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RTLS is on the rise, but what is it?

Feb. 10, 2023
RTLS systems are designed to track vital assets in real-time, building up a picture of what is happening within a complex process.

By Steven Manifold, CMO, Ubisense

Real-time location systems (RTLS) have become popular in the engineering, logistics and manufacturing industries in recent years. Businesses that have a better grasp of these technologies and their potential advantages are benefiting from the improved efficiency, forecasting and safety. Also a growing number of industries, including supply chain management (SCM), healthcare, the military, retail, leisure, and postal and courier services, use RTLS-capable products. So, what are they?

What is RTLS?

RTLS stands for real-time location system. These systems are designed to track vital assets in real-time, building up a picture of what is happening within a complex process. RTLS can be built from a variety of asset-management and location systems, not a particular system or technology. The time at which assets are tracked is a crucial component of RTLS, and depending on the application, this data can be used in a variety of ways, including precisely locating and managing its targeted assets (inventory, machines, vehicles, people). It will also assist businesses in making optimizations to their working systems, as well as enabling predictive analytics.   

Aspects of an RTLS

There are several key aspects to an RTLS, including: real-time tracking, trends & forecasting, automation, and geo-fencing. There are numerous varieties of RTLS solutions available, and each will fare differently at these tasks. Others are relatively new and have advantages over more established systems, while some, like BLE technology, have been around for a while.

Passive RFID, active RFID, rnfrared (IR), Wi-Fi positioning, BLE (Bluetooth low energy), and UWB (ultra-wideband) are some of the more popular types of RTLS systems. UWB tends to be used for more precise location systems, while BLE is better for more cost-effective RTLS, including geo-fencing operations. BLE makes use of tags (commonly known as beacons) and sensors (anything with Bluetooth capabilities).

The three main components of RTLS that gather and combine all the data are the transmitters, the sensors, and the software. 

·      Hardware: Transmitters (tags, badges, and transponders) can differ in size and performance. In general, there are two types: passive (which picks up radio waves from nearby "exciters") and active (which need power from a battery or an external power source). By sending a signal to sensors, they allow the object or person they are attached to to be identified. RFID tags, UWB tags, BLE & Wi-Fi tags, smart devices, and GPS tags are a few examples.

·       Sensors (receivers): The sensors used to track tags will differ depending on the types of tags used. In most indoor environments, active RFID, Bluetooth low energy, or ultra-wideband technology can be used to meet more complex tracking requirements than can be supported by simple passive RFID tags.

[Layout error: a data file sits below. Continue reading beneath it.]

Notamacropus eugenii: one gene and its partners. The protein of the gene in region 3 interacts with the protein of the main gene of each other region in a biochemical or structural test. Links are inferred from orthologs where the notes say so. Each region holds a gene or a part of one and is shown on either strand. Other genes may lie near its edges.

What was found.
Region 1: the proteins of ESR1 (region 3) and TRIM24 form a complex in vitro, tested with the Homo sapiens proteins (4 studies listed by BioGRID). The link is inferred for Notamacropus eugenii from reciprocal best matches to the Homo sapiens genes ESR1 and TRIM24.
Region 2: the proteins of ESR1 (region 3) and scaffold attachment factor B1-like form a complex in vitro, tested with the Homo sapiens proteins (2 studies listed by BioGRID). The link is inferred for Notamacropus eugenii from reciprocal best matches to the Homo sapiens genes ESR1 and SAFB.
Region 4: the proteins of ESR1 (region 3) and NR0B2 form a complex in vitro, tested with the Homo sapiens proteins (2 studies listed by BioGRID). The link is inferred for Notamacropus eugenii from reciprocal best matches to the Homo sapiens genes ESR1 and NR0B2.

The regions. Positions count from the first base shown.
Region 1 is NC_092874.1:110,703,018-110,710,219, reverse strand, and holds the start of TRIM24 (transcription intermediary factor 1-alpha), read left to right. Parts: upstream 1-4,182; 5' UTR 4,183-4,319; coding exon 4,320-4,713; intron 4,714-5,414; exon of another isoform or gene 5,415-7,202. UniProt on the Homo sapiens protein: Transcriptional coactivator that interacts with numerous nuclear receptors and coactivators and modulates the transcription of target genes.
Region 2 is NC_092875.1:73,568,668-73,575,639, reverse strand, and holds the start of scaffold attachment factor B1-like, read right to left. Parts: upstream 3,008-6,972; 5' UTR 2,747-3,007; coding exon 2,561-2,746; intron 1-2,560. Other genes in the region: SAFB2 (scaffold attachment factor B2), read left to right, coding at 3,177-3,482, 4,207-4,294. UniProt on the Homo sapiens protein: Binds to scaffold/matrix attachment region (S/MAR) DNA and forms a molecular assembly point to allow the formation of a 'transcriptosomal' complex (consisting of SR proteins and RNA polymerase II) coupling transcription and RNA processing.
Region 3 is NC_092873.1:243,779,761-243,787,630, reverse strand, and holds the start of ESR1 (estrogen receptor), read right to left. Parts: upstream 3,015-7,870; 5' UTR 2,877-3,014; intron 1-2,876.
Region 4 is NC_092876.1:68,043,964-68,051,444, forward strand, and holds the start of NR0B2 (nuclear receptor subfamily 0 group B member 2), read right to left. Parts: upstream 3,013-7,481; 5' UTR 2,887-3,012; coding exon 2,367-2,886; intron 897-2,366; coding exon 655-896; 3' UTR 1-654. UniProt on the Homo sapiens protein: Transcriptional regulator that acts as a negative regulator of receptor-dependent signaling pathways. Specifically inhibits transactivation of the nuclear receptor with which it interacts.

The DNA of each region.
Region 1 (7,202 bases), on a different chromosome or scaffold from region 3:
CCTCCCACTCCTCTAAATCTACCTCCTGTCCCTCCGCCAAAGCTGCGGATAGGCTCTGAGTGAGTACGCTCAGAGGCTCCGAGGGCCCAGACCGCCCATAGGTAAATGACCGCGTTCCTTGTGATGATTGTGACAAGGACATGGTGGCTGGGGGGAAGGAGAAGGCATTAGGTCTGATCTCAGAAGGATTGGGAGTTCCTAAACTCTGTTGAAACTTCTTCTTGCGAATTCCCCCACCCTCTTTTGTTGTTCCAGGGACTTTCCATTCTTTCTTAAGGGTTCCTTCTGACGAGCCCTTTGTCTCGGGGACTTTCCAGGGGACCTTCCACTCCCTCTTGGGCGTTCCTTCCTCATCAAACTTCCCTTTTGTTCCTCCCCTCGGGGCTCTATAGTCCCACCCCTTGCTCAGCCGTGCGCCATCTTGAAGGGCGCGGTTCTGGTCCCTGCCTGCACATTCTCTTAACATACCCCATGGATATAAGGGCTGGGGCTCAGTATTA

·       Software: RTLS technology uses a variety of software systems, such as middleware, that decodes the location data stream and connects to external applications, firmware on hardware objects (sensors, tags or both), and data-visualization software. Businesses looking to use RTLS technology will be most interested in the software in the external applications, as it will determine how they will work with RTLS. The application software can vary significantly depending on the industry.

Location indicators are crucial pieces of data that aid RTLS software in pinpointing the tagged assets. Time, angle of arrival, and RSSI are the most typical examples.

RTLS in industry

The use of RTLS technology in a wide range of industries is becoming popular, as awareness of the technology grows. RTLS technology is currently utilized in a variety of sectors, including the automotive, aerospace, defense, MRO (maintenance, repair, operations), transit and depot management, tool control, warehousing, healthcare, worker safety, and numerous others. The following are some typical problems being resolved:

·       Stakeholders can increase productivity and safety by tracking everything inside a facility, from minor components to large pieces of equipment.

·       WIP (work-in-progress) management across a facility can stop late deliveries and lost or damaged goods.

·       A transit yard can be made more efficient by automating time-consuming tasks and reducing wasted search time by accurately tracking the location of vehicles in real-time.

·       In the aerospace industry, time and cost associated with complex production processes can be decreased with the tracking of aircraft assembly, tooling, kits and parts. 

·       One centralized platform can be used to manage production logistics, worker safety, and tool management.

·       Tool operations can be automated by tracking the location of wireless tools and vehicles on a production line.

·       Employees can wear small tags or affix them to their equipment. Some RTLS systems’ high accuracy enables them to send alerts when workers are in close proximity to one another. A company's downtime during pandemics can be significantly decreased with careful contact tracing.

While this is just a brief introduction to the topic of RTLS, hopefully the above has given you some ideas about how this technology could be applicable to your industry.